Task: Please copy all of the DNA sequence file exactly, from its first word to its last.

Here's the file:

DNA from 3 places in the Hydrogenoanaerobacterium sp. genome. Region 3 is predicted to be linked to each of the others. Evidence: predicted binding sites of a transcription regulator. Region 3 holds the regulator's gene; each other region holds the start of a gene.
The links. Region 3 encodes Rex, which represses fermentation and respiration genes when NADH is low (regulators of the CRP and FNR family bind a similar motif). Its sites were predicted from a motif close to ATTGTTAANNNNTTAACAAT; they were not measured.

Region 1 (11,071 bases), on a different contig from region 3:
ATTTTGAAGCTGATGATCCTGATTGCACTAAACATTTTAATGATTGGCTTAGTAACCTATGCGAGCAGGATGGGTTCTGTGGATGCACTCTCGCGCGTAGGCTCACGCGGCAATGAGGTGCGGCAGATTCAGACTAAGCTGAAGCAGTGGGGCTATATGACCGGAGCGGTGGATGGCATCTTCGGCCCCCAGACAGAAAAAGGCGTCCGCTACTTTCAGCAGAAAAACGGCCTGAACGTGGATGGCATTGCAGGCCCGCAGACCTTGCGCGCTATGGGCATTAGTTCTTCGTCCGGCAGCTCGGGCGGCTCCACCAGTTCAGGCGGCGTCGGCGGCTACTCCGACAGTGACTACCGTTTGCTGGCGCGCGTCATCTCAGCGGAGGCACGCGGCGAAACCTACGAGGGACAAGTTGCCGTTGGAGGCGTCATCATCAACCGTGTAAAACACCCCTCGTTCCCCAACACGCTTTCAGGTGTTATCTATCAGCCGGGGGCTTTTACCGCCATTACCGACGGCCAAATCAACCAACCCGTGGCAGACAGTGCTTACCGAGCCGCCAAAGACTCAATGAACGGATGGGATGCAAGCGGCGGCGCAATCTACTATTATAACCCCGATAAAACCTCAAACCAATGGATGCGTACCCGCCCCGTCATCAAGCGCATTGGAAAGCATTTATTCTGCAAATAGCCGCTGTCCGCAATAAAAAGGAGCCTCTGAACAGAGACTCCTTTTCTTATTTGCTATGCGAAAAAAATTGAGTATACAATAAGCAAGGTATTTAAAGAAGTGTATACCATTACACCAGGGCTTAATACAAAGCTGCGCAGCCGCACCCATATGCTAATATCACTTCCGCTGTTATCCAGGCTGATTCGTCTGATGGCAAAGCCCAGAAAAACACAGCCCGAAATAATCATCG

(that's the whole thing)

DNA from 3 places in the Hydrogenoanaerobacterium sp. genome. Region 3 is predicted to be linked to each of the others. Evidence: predicted binding sites of a transcription regulator. Region 3 holds the regulator's gene; each other region holds the start of a gene.
The links. Region 3 encodes Rex, which represses fermentation and respiration genes when NADH is low (regulators of the CRP and FNR family bind a similar motif). Its sites were predicted from a motif close to ATTGTTAANNNNTTAACAAT; they were not measured.

Region 1 (11,071 bases), on a different contig from region 3:
ATTTTGAAGCTGATGATCCTGATTGCACTAAACATTTTAATGATTGGCTTAGTAACCTATGCGAGCAGGATGGGTTCTGTGGATGCACTCTCGCGCGTAGGCTCACGCGGCAATGAGGTGCGGCAGATTCAGACTAAGCTGAAGCAGTGGGGCTATATGACCGGAGCGGTGGATGGCATCTTCGGCCCCCAGACAGAAAAAGGCGTCCGCTACTTTCAGCAGAAAAACGGCCTGAACGTGGATGGCATTGCAGGCCCGCAGACCTTGCGCGCTATGGGCATTAGTTCTTCGTCCGGCAGCTCGGGCGGCTCCACCAGTTCAGGCGGCGTCGGCGGCTACTCCGACAGTGACTACCGTTTGCTGGCGCGCGTCATCTCAGCGGAGGCACGCGGCGAAACCTACGAGGGACAAGTTGCCGTTGGAGGCGTCATCATCAACCGTGTAAAACACCCCTCGTTCCCCAACACGCTTTCAGGTGTTATCTATCAGCCGGGGGCTTTTACCGCCATTACCGACGGCCAAATCAACCAACCCGTGGCAGACAGTGCTTACCGAGCCGCCAAAGACTCAATGAACGGATGGGATGCAAGCGGCGGCGCAATCTACTATTATAACCCCGATAAAACCTCAAACCAATGGATGCGTACCCGCCCCGTCATCAAGCGCATTGGAAAGCATTTATTCTGCAAATAGCCGCTGTCCGCAATAAAAAGGAGCCTCTGAACAGAGACTCCTTTTCTTATTTGCTATGCGAAAAAAATTGAGTATACAATAAGCAAGGTATTTAAAGAAGTGTATACCATTACACCAGGGCTTAATACAAAGCTGCGCAGCCGCACCCATATGCTAATATCACTTCCGCTGTTATCCAGGCTGATTCGTCTGATGGCAAAGCCCAGAAAAACACAGCCCGAAATAATCATCG